LITTLE ROCK — A bill to allow faculty and staff of public colleges and universities to carry concealed handguns, with no opt-out option for the schools, cleared a House committee Tuesday.

In a 12-5 vote, the House Judiciary Committee gave a “do pass” recommendation to House Bill 1249 by Rep. Charlie Collins, R-Fayetteville. The bill goes to the House.

Collins was the sponsor of a 2013 law that allows college faculty and staff to carry concealed handguns on campus if they have concealed-carry permits, with a provision allowing schools to opt out of the law if their governing bodies choose to. Every institution covered by the law has opted out every year since the law was passed.

HB 1249 would eliminate the opt-out option. Collins told the committee the colleges have argued for maintaining local control, but he said his bill is consistent with the principle of local control.

“I would submit to you that the local control argument could go even further in the notion of personal liberty down to the individual concealed-carry holder,” he said.

Collins told the panel his bill would help schools respond to mass shootings and would act as a deterrent to prevent some shootings.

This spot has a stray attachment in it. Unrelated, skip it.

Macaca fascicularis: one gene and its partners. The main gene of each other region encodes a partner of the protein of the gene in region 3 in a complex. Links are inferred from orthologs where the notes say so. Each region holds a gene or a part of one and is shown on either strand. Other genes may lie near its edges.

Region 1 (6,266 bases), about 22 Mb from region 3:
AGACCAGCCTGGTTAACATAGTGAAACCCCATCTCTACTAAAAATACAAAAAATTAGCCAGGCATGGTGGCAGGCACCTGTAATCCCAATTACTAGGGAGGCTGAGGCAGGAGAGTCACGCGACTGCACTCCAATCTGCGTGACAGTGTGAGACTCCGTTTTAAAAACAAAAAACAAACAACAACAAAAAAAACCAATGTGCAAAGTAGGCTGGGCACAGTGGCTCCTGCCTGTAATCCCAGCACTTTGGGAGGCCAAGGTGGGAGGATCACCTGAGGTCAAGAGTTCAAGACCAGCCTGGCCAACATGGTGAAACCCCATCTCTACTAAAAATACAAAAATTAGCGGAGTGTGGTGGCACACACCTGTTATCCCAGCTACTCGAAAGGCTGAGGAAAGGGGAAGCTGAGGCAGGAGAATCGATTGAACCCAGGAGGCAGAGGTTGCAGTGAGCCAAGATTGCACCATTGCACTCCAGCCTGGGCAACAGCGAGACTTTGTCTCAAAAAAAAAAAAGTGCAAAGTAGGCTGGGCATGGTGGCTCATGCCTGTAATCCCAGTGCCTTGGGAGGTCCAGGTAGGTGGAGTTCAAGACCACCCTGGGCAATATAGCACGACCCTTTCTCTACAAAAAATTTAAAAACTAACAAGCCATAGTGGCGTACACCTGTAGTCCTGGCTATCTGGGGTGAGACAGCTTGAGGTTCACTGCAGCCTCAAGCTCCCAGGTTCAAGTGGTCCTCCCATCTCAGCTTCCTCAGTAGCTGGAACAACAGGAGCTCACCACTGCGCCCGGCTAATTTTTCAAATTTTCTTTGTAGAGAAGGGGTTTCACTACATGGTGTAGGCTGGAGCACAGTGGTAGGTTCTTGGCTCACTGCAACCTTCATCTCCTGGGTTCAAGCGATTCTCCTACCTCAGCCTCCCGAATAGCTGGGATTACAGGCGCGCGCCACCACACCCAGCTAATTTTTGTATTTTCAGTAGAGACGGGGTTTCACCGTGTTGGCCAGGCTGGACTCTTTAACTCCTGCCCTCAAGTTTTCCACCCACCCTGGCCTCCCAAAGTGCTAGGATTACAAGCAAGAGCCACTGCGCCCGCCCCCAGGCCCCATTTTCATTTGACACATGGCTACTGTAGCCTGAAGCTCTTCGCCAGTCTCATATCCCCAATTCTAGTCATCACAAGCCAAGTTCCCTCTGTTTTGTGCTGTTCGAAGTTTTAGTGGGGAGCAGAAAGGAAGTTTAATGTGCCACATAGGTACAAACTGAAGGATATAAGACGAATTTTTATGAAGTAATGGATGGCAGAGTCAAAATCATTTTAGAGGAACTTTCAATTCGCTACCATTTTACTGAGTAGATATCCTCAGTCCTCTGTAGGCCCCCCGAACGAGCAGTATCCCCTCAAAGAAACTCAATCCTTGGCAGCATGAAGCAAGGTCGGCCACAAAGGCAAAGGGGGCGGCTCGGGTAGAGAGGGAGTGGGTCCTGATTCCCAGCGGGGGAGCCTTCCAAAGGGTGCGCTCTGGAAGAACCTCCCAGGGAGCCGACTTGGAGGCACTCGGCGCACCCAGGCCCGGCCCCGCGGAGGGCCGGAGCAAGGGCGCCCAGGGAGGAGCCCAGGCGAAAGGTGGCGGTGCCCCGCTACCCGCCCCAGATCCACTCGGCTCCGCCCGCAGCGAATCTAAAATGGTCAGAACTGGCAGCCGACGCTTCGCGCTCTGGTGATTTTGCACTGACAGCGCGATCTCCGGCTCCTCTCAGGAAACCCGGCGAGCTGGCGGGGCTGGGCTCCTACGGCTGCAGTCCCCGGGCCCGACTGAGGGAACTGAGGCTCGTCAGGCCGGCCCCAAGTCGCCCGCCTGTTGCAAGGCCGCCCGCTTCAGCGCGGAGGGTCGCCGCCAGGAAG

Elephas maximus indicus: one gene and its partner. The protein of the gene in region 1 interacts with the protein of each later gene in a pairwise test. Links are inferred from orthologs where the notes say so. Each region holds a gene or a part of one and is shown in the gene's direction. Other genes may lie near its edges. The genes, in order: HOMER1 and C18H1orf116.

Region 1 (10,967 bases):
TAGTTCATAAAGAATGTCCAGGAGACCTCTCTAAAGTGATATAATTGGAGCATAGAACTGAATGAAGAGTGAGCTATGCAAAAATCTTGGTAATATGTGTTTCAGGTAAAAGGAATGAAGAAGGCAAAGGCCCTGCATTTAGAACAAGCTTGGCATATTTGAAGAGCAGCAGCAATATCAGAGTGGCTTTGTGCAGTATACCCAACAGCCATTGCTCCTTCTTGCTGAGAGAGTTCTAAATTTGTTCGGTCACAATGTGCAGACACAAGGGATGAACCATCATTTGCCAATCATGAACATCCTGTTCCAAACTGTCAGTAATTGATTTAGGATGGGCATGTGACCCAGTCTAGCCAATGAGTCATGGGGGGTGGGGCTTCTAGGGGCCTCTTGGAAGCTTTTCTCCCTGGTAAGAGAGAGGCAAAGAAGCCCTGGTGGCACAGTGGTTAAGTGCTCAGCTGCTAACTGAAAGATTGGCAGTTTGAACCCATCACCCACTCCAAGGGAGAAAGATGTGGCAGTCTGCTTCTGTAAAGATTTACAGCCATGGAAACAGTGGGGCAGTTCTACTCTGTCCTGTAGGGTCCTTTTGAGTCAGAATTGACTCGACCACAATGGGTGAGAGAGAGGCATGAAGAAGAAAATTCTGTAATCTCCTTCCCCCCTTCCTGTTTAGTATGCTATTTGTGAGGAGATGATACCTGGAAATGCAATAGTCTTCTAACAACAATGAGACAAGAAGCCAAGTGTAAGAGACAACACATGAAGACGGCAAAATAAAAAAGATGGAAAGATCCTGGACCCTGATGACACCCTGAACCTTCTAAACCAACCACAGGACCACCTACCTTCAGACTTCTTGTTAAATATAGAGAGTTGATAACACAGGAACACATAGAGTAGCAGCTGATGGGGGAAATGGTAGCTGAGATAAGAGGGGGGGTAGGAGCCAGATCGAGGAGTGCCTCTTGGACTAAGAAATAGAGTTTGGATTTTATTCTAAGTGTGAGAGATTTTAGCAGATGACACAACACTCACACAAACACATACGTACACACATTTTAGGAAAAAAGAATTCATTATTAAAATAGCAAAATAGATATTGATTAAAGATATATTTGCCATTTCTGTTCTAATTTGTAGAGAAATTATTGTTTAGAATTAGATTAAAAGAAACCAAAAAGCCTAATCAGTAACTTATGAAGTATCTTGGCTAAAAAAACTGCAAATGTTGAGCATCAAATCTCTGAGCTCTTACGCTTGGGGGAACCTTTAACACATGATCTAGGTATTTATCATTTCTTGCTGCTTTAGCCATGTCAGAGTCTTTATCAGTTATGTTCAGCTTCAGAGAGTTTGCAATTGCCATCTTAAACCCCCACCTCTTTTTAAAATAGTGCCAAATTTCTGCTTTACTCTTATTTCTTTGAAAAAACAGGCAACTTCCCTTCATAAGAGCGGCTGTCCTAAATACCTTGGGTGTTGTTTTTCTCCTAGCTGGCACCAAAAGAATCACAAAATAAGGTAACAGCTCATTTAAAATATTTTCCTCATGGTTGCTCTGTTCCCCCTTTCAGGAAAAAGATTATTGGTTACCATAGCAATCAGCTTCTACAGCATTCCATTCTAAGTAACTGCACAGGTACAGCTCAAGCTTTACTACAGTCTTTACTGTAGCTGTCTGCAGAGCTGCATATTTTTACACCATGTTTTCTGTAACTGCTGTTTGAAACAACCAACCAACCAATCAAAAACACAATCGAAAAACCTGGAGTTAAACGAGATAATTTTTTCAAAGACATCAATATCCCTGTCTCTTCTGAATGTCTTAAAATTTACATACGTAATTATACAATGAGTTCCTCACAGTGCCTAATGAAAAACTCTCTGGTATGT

The times that law enforcement agencies take responding to campus emergencies can vary greatly, Collins said. Rep. David Whitaker, D-Fayetteville, said that was an argument for letting each school make its own decision on the issue.

University of Arkansas System President Donald Bobbitt and Arkansas State University System President Chuck Welch both testified against the bill, saying that armed faculty and staff could make dangerous situations worse and that the schools should continue to be allowed to decide whether to allow guns on their campuses.

Steve Gahagans, chief of police at UA’s flagship campus in Fayetteville, testified that it can be difficult for police officers to know who is good and who is bad when they respond to a scene where multiple people have guns.


“I think we all can understand more guns would equal higher risk, and sometimes a higher risk for those that are individuals that should not be at the end of a bullet,” Gahagans said.


Collins’ bill would not allow guns to be carried at a child-care facility on campus and includes exemptions for the Clinton School of Public Service and the University of Arkansas for Medical Sciences.